I’m not writing this because I have a good answer. I think part of it is thinking about the purpose- why does the song have to be literary? Because Xylem wants work with substance. Why does the power point have to be scholarly? Because the professor wants to know that I understand the material. Often times we think contextually like this without even realizing it, but it’s really helpful for me when I sit back and do intentionally. When I take a step back from all my work and reflect on all its purposes other than “ruining my GPA” and “crippling my social life”, I can focus better. And now to begin that power point.
On my post for my ”Reflection” Blog Theme, I said I couldn’t reflect because I was too close to my work. (It apparently has had no effect on my pun skills). Alas, I feel the same way about about my E-portfolio but I will try. For all my lovely Cohorts I will try.
For me, I did a lot of the work in early April, which I am just patting myself on the back for. For that reason, I’ve been mostly working on citations and linking. These are important parts of the reader’s experience but as a writer, I want to write. I liked writing like I did in early April, making quirky intros with George R.R Martin, the inscrutable troll, and somehow linking them to the writing process.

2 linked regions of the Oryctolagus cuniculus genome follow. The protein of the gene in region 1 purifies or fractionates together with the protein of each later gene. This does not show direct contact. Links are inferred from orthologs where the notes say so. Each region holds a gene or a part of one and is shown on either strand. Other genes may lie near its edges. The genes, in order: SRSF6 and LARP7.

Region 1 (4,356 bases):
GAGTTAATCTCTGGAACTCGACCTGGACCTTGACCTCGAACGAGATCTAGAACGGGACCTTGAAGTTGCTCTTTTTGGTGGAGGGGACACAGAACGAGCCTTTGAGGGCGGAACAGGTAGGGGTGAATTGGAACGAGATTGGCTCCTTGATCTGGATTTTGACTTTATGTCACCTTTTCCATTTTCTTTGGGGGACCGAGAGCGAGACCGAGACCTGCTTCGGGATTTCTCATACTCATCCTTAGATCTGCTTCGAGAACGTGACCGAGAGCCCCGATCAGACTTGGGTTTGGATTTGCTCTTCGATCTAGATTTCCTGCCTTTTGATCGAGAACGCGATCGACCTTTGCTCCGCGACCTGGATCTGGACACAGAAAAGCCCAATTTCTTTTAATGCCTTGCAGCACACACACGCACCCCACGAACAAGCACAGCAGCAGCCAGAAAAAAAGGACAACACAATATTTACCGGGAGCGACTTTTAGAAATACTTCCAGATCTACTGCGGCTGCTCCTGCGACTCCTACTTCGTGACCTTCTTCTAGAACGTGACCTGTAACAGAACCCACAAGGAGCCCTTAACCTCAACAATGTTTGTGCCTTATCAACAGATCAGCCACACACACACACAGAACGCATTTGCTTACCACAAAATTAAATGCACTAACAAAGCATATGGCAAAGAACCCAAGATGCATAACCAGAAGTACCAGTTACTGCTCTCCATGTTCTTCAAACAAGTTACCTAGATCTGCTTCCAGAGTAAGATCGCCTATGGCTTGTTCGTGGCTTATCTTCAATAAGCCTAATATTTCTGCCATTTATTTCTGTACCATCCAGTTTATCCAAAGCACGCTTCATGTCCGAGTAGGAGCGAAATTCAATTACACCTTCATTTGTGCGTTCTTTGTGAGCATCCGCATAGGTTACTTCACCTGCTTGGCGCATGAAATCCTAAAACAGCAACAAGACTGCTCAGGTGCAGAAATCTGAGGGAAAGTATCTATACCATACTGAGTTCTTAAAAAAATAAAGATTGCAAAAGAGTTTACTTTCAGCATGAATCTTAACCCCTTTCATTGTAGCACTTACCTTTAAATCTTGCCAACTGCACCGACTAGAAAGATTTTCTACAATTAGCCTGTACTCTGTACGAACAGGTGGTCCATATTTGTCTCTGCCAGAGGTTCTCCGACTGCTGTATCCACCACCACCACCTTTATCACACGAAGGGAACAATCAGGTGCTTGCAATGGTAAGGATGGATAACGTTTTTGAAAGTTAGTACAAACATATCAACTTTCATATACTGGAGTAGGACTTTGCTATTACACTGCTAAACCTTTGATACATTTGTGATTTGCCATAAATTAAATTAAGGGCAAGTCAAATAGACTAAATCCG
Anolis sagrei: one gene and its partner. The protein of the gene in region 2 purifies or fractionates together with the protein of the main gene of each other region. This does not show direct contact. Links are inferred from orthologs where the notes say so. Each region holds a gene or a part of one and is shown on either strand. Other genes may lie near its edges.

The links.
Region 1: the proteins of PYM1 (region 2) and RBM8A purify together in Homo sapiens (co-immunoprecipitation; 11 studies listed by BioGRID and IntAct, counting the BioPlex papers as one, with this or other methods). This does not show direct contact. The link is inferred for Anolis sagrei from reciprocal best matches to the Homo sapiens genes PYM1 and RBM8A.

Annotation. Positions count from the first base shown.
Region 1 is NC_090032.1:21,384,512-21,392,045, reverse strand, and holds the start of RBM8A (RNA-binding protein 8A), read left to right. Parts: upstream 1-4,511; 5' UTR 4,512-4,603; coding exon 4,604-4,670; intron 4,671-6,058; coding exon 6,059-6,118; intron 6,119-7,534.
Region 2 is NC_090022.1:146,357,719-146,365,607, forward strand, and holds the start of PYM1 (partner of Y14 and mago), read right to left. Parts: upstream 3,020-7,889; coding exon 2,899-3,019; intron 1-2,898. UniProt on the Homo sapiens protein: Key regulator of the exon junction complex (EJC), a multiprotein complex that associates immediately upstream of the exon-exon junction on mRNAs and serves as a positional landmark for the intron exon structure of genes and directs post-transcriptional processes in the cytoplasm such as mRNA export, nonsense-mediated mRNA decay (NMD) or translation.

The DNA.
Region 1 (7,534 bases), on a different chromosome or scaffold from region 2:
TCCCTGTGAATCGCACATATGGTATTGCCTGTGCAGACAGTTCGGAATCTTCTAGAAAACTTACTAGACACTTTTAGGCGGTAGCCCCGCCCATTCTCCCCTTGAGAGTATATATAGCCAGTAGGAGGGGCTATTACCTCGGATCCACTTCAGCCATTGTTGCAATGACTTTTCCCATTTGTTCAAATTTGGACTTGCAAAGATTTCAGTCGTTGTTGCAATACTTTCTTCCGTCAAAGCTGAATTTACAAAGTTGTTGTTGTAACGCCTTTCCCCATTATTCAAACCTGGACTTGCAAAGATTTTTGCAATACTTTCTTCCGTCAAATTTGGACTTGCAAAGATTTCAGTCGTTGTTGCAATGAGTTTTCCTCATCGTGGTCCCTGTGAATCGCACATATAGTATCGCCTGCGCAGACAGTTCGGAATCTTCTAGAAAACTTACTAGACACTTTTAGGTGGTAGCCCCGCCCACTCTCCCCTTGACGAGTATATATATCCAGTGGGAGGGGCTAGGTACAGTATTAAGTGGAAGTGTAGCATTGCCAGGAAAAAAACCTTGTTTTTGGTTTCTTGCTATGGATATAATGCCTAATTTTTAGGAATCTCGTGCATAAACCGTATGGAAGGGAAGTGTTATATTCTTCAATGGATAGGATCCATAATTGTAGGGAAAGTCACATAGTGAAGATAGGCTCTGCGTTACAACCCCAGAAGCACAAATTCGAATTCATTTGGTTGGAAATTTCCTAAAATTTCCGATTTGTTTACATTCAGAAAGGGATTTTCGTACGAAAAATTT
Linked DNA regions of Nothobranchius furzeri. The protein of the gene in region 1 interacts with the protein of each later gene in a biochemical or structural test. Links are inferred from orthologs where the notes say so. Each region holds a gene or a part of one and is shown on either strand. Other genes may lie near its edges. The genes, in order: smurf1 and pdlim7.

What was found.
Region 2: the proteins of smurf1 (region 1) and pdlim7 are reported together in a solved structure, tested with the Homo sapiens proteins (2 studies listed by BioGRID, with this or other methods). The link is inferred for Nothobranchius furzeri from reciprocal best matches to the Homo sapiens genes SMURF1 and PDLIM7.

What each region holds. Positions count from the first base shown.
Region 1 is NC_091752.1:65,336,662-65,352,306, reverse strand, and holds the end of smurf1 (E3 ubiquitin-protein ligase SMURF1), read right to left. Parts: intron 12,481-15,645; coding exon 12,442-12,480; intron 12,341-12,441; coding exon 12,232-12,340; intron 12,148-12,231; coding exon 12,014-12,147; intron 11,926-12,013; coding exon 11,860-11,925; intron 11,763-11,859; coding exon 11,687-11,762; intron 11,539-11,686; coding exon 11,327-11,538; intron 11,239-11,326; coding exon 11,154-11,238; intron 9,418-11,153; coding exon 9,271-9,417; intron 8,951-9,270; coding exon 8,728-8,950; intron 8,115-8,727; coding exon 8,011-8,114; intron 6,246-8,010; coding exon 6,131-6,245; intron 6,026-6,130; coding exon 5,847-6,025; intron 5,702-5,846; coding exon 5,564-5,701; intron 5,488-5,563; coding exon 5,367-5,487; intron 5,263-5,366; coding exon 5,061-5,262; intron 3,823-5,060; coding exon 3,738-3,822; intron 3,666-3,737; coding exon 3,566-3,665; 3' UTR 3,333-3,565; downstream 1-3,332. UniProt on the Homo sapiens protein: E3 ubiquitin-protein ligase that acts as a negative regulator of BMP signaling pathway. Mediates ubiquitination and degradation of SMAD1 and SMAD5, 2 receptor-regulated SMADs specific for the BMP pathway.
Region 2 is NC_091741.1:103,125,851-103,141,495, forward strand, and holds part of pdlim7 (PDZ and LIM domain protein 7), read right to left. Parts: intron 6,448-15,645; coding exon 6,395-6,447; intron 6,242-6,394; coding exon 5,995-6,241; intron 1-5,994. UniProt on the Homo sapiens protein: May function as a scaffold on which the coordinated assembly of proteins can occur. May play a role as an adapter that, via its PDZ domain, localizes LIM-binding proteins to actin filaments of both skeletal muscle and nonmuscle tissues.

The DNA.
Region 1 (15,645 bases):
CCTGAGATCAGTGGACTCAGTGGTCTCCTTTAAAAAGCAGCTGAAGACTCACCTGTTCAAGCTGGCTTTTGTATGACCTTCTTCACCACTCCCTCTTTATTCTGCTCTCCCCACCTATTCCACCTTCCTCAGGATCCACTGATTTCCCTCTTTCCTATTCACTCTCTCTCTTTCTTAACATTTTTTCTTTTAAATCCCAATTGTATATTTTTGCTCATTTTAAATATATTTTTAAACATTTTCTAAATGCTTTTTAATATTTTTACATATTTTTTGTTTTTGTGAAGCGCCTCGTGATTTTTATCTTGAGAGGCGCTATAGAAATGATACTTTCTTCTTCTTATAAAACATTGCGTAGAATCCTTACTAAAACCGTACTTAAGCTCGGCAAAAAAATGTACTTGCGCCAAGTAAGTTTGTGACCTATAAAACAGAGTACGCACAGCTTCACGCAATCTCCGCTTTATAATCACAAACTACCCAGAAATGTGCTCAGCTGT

My e-portfolio is all about how we develop as writers, through exploring different genres and honing certain characteristics all writers have. I use a tree metaphor like in the title: “Learn to Write Like a Tree Grows.” I liked this because for the getgo I wanted a theme that could be reflected in my actual presentation.
As for my presentation, I have an explanation of a good way to view the pages, or “How to Use This Site” widget in the taskbar. I don’t know if I’m not giving you guys enough credit but I thought better safe than sorry. I also wrote posts as I was making the portfolio as a meta-kind of thing. There’s a huge gap, which is when I did a lot of work on my e-port which is ironic but I think they’re good Captain’s Log like Andrew Sullivan says. Check those out to, if you visit my site and please read the “Welcome” page all will be explained there.